On Jan. 26, President Sean Decatur announced in a news bulletin that an anonymous donor has pledged a $100 million gift to the College for three new, apartment-style residences on South campus. The donation is the largest in Kenyon’s history, and it places the school in elite company: Kenyon is now one of only 10 liberal arts colleges in the nation to receive a nine-figure gift.
According to Decatur, the donor cited a specific interest in allocating the record-breaking donation to housing on South campus. A housing study conducted by the College last year identified a desire for more apartment-style housing. Construction on the new residences will not begin until spring 2023, after Bushnell and Manning Hall are taken down. The residences will sit near and behind Old Kenyon.
In turn, Kenyon’s Advancement Division can now focus its attention on meeting long-term fundraising goals — primarily securing gifts for scholarships, internship stipends, summer research and growing the College’s endowment. Vice President for Advancement Colleen Garland said the $100 million donation has reinvigorated the College’s fundraising objectives for years to come. The College intended to end its six-year, $300 million fundraising campaign Our Path Forward this year — as they reached the coveted $300 million mark five months ahead of schedule — but are now rebranding and extending it. “The campaign is now being called Our Path Forward to the Bicentennial with a goal of $500 million,” she said.
Per the breakdown of the new campaign, $205 million will go towards financial aid and the hiring of faculty, $50 million will go towards academics, $190 million will go towards overall construction and $55 million will go towards annual fund gifts. The revised campaign will now end in 2024, the year Kenyon turns 200 years old.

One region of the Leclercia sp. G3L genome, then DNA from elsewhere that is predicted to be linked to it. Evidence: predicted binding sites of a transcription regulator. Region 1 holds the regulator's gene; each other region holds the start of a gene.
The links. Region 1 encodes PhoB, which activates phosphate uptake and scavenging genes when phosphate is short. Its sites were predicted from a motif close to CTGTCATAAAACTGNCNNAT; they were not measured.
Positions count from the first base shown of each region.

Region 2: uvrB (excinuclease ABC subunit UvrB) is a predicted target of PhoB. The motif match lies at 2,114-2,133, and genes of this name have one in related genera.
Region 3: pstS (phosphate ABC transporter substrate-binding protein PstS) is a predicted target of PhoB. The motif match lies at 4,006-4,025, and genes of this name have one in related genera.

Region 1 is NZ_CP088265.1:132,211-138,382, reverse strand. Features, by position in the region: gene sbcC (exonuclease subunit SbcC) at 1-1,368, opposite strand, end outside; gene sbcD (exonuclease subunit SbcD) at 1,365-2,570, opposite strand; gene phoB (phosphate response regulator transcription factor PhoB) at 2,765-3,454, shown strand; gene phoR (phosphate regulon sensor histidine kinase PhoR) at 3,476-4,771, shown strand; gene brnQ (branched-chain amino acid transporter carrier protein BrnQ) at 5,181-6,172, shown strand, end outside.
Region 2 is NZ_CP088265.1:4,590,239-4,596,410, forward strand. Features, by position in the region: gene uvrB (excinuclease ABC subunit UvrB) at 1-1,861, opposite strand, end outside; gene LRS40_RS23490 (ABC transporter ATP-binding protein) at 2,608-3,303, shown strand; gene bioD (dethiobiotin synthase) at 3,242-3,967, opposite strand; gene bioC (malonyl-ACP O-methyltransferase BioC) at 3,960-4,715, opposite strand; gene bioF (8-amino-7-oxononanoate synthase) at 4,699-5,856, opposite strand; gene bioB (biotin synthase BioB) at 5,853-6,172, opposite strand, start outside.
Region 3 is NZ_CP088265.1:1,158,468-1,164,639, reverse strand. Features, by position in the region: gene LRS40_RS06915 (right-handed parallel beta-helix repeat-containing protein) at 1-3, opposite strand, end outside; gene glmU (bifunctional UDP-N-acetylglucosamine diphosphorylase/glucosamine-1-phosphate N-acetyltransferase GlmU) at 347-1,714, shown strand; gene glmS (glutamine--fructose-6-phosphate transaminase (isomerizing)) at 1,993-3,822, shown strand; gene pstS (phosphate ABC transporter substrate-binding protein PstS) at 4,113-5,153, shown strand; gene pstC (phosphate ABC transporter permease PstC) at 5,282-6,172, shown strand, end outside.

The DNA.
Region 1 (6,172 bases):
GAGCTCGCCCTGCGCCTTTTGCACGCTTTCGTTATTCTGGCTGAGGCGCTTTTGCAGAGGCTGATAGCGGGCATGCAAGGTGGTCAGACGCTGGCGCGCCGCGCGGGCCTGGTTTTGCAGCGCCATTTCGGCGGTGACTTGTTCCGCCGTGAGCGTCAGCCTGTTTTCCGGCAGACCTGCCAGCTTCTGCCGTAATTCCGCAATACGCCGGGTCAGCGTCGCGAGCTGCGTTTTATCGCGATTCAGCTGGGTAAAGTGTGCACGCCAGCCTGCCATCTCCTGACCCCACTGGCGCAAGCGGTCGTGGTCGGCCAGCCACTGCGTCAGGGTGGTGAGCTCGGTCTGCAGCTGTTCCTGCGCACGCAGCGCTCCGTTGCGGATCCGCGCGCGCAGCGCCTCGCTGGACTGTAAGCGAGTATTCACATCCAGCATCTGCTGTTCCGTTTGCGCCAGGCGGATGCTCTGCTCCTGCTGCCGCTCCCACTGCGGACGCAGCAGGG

According to Decatur, the anonymous donor’s pledge came sooner than expected, even though Garland says discussions between herself, Decatur and the donor began about a year ago. The College obtained notice that they would be receiving the donation towards the end of 2020, which coincided with the conclusion of the housing study.
“The timeline of this is certainly much faster than I anticipated when we started the housing study,” he said. “It was not on the radar screen that we would go from starting a study, finishing the work and then straight to having an opportunity to act on the study so quickly.”
The completion of the new residences will temporarily increase the number of beds on campus, which will allow for renovations to be made to existing dormitories, most importantly those on the First-Year Quad. According to Decatur, subsequent renovations will require dorms to be taken “offline” for some time. Once all construction and renovation is complete, the College will demolish the New Apartments, meaning that there will not be a net gain in housing after the demolitions.
Director of Residential Life Jillian Yoder sees more apartment-style housing options as an enticing draw to prospective students. “We hope that all of our halls and apartments will be more than just a place to sleep — and will continue to be a place for students to connect with one another, learn, and enjoy their four years on campus,” she said.
President Decatur, too, sees this donation as a promising development for the College’s future, especially given the impact COVID-19 has had on Kenyon’s academic and residential life. “As we look to the future, this [donation] is … almost a stake in the ground for the future that Kenyon is, at its heart, a residential college,” said Decatur. “I think that [it’s] really important right now to put that stake in the ground in the future and say that we will not only get through COVID, but when we get through COVID, our values wouldn’t have changed in terms of what’s important.”